"Talking was like throwing a baseball. You couldn't plan it out beforehand. You just had to let go and see what happened. You had to throw out words you knew no one would catch. you had to send your words out where they weren't yours anymore. It felt better to talk with a ball in your hand, it felt better to let the ball do the talking. But the world, the nonbaseball world, the world of love and sex and jobs and friends, was made of words (Harbach 420)."

Chad Harbach is the co-founder and editor of the excellent literary and political journal n+1, and had been working on The Art Of Fielding for over ten years, and the amazement over the novel stems from both its contents and its completeness, a rarity for a first-time novelist. It was initially praised by Jonathan Franzen, and a few months back, a humorous web article stated that people who loved The Art Of Fielding were readers who were just waiting for the next Franzen novel. However, I don't see any immediate similarities between the two. Franzen tends to make his characters unsympathetic at first, until their situations, histories, and developments redeem them. Harbach's characters are all immediately likable, even with their faults. Franzen works in a style that is immediately contemporary and fits well into current conditions; with the exception of the occasional mention of an iPhone or Scott Boras, there are stretches of The Art Of Fielding that feel as if they could be set in any era. With that in mind, it's stunning how the novel works as a contemporary study as well as an unabashed homage to classic literature (however, I personally don't buy the connection between the title and Henry Fielding, of which much has been made in more than a few reviews). That's not to say that the novel is without faults. Harbach manages to write some hilarious dialogue and scenes, but occasionally falls flat (an early passage hints at characters having sex, when in reality they're weightlifting), and I found the ending to be slightly implausible, even if its emphasis is on the metaphor (sorry to be vague, but even now, a revelation would be a major spoiler). However, these missteps are minor. Harbach has written a work that contains almost everything one could want in a novel, and hits the rare mark of being both intellectual and vastly entertaining, and, returning to Franzen, represents one of my favorite sentences: "You call it art, I call it entertainment, we both turn the pages."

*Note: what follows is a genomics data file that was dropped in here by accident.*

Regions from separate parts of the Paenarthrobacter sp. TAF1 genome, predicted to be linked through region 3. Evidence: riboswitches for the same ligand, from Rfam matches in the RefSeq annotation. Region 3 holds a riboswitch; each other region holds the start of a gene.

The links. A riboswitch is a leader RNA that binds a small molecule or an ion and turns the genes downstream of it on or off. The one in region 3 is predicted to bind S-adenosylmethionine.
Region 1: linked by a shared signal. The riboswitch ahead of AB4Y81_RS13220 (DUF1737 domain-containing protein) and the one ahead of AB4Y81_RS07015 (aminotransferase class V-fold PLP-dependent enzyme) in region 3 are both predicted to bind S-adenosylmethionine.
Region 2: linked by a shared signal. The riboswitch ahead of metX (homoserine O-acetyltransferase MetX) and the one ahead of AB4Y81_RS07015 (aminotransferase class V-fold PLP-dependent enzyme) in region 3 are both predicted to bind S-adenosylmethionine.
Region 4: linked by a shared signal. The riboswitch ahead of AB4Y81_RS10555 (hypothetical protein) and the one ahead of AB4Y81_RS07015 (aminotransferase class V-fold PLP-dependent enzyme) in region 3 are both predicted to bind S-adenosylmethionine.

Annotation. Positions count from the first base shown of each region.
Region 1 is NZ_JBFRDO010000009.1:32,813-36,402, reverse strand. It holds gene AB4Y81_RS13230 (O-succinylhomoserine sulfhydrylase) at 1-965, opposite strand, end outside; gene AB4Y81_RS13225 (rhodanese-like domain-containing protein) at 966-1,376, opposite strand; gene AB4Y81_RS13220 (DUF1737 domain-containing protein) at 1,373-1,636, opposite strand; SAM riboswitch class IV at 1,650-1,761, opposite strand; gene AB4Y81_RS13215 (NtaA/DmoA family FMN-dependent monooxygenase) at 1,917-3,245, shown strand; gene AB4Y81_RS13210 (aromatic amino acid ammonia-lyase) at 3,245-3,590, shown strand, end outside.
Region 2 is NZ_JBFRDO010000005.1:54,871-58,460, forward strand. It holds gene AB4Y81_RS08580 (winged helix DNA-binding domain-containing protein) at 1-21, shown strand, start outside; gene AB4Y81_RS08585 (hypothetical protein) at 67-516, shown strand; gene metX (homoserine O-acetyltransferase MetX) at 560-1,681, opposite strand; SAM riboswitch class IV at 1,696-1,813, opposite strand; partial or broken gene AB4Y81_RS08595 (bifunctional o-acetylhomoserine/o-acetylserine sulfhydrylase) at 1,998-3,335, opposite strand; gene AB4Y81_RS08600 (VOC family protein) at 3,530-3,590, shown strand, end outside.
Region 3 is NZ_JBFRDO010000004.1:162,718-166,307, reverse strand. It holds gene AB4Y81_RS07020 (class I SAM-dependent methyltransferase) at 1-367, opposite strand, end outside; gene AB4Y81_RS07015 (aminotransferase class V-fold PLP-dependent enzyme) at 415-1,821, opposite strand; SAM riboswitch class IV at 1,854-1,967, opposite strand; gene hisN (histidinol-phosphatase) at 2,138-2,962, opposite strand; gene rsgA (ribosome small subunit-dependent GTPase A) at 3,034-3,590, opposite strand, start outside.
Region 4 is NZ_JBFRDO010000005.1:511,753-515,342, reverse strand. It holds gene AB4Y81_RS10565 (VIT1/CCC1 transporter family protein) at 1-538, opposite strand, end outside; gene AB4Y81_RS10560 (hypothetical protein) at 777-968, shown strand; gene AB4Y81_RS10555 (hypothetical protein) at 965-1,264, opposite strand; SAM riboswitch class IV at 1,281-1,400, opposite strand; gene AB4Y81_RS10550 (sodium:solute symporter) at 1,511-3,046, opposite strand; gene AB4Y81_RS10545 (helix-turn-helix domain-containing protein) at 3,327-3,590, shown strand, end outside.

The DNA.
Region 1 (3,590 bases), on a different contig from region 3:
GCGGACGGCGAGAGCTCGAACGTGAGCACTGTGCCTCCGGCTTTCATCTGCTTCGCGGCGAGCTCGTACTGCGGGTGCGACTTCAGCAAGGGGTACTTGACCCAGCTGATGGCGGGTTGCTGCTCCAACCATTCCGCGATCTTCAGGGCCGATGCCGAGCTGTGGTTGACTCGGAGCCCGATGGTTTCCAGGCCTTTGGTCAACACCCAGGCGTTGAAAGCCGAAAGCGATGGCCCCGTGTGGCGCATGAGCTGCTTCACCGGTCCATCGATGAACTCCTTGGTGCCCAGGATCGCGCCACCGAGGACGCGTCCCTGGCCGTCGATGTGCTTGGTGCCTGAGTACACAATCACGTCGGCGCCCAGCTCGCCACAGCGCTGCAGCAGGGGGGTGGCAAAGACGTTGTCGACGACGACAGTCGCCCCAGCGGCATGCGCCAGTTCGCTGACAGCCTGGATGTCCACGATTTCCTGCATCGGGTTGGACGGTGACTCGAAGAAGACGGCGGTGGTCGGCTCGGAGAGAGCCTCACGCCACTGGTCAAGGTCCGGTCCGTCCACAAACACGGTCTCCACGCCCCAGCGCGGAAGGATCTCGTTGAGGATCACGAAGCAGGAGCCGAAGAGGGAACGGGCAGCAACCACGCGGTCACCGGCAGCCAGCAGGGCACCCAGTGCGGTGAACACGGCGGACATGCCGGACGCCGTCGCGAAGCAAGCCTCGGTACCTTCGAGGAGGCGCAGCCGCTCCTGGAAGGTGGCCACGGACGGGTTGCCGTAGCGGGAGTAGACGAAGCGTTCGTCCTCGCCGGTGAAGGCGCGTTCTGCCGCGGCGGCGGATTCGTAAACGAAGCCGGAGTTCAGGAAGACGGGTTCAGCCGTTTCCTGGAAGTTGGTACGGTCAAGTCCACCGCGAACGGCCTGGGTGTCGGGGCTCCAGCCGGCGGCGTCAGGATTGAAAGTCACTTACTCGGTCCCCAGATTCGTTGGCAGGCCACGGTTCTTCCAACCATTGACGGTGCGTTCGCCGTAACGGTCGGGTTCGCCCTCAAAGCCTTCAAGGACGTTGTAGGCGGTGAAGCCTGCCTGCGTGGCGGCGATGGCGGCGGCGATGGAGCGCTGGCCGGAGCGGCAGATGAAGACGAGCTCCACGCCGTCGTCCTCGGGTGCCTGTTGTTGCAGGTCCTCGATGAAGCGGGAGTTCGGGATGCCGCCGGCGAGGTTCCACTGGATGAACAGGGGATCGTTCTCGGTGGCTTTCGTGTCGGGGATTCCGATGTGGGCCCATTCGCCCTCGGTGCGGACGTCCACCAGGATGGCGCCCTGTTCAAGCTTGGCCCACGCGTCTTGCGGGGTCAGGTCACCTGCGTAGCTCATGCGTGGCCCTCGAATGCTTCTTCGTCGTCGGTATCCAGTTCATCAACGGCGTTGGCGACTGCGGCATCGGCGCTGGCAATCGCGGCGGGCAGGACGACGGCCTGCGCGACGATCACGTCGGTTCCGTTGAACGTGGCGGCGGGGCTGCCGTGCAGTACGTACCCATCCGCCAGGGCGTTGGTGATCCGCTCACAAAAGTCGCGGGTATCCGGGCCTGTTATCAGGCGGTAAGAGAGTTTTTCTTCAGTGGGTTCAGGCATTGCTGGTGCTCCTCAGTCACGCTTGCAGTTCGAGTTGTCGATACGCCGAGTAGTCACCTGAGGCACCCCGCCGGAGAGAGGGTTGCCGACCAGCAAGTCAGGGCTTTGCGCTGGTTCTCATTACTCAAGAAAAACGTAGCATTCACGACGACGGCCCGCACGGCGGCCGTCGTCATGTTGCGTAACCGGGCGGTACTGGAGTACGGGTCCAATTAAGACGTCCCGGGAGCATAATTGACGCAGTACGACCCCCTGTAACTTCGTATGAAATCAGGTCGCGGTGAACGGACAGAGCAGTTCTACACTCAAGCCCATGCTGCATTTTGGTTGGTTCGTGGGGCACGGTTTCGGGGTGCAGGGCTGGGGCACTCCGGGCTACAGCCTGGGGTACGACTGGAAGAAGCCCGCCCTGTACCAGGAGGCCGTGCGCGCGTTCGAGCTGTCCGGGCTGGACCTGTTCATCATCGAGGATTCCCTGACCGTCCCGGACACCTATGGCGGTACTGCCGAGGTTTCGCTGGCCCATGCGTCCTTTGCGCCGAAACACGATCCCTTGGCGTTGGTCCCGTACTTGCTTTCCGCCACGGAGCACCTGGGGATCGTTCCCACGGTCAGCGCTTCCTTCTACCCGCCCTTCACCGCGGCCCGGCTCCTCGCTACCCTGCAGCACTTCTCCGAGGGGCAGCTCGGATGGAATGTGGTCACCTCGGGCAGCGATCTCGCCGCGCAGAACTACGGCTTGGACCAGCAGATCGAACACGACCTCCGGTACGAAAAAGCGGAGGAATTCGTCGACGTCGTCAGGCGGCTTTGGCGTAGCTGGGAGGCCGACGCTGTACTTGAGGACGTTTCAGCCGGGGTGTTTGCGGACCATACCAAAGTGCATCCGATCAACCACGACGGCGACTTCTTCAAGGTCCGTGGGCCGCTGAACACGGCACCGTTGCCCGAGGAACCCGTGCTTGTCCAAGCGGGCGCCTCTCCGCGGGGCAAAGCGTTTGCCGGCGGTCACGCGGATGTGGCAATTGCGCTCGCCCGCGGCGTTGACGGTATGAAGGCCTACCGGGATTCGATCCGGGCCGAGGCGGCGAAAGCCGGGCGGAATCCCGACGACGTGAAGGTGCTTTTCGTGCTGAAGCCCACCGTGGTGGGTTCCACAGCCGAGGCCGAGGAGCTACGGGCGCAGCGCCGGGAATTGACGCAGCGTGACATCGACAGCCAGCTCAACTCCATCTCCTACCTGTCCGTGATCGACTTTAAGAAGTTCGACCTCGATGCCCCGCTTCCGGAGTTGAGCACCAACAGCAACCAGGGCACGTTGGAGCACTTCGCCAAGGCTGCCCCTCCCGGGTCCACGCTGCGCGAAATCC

Work Cited:
Harbach, Chad. The Art Of Fielding. Copyright 2011 by Chad Harbach.


Terrance said...

So far, I can say that I am not really reminded of Franzen. Having never read any Fielding, I cannot comment on those similarities. However, I feel that Harbach's writing very much class to mind a mix of John Irving and Michael Chabon. At least, that's my impression. I love the book so far.

James Yates said...

Ah, I still haven't read anything by John Irving. My good friend (also named Jamie) swears by him. Any recommendations for a starter novel of his?

Michael Chabon never crossed my mind during the reading, but I see where you're coming from. I remember an excellent essay from a year or so back imploring male novelists to stop writing about comic books and baseball. I agree with that, but I'm still glad that Harbach wrote this novel.

Terrance said...

It's always tough making a recommendation of an entry novel. Do you start with the best and then have the reader go through a slow decline? Do you start with a decent one and let them find the best one later? Anyway, I absolutely love "A Prayer for Owen Meany."